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Episode 216: E-commerce for Businessowners

If you’re running an e-commerce website, then you’ve got competition. At last count, there were more than 20 million e-commerce sites in operation around the globe. Every one of those websites has the same goal – stand out, attract traffic and pick up conversions in the process.

With millions of sites crowding the online picture, it’s never been more important to pursue best e-commerce practices when developing and marketing a website. That’s what we’re going to go over, along with some tips to help Google find and rank your e-commerce site.

 

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     What is an e-commerce website? 

    We’re going to be talking about e-commerce websites here, so let’s get the definition straight. Fortunately, it’s an easy concept to understand. E-commerce sites are those focused on selling a product or service to clients (other businesses or consumers), using a set of tools that make the process as simple and efficient as possible.

    An e-commerce website should provide the following functionality:

    • Allow users to select and add products to their shopping cart.
    • Securely process orders and payments.
    • Manage shipping and provide shipping details to the user.
    • Provide customer service to users.

    There are additional functions that e-commerce sites can perform. For example, an e-commerce site may allow people to create a profile, save previous order details for one-click ordering or let buyers redeem discount codes.

    In general, though, if your website sells a product or service, and it allows users to do this using a shopping cart and payment portal – you’ve got an e-commerce site.

    To support a successful e-commerce site, you need the right platform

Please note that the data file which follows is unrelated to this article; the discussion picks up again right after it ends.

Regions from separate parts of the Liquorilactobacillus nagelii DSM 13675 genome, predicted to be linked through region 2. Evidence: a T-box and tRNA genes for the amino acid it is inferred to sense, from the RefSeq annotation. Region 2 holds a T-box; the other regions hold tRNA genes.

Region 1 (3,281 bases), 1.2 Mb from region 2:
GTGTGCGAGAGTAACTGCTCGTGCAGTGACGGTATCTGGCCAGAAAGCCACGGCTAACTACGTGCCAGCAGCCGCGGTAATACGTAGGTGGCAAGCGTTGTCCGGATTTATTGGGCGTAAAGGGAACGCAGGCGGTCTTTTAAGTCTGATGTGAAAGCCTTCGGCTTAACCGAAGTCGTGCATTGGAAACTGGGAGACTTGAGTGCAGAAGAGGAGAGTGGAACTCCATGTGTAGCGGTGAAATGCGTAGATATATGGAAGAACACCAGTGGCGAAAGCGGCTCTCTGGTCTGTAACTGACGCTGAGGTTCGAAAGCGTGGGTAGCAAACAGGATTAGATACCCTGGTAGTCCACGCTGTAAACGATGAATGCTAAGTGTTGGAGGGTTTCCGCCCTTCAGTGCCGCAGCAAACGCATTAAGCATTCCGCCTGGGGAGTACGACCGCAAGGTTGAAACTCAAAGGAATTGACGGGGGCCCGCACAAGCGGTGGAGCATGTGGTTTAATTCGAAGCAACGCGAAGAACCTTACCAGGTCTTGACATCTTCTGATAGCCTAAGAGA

Now that we’ve defined e-commerce, what does an effective e-commerce site look like? It looks like one built on WordPress. Anything else will hold your site back.

    There are tons of website creation platforms out there for business owners. Pretty much all of them make money by convincing business owners to use their platform. That means they’ll make big proclamations about how SEO “friendly” their site is or how easy it is to get started.

    Here’s the problem: Almost every single site creation platform out there is poorly optimized for Google-centric SEO. If you’re using Shopify, Wix, Weebly, Squarespace or any other popular site creation platform, your site is already facing serious SEO headwinds.

    WordPress sites now blanket more than a third of the internet, and it’s the leading platform for e-commerce websites, too. Because WordPress is so ubiquitous, Google works hard to understand how WordPress websites are built and designed. Google’s familiarity with WordPress gives WordPress sites a major crawling and indexing advantage, which means better overall ranking potential.

    In summary, Google prefers WordPress sites because it can understand them better. If you’re using any other platform, you’re making it that much harder for Google to figure out what your business does and what it sells.

     Choose organic when it comes to website traffic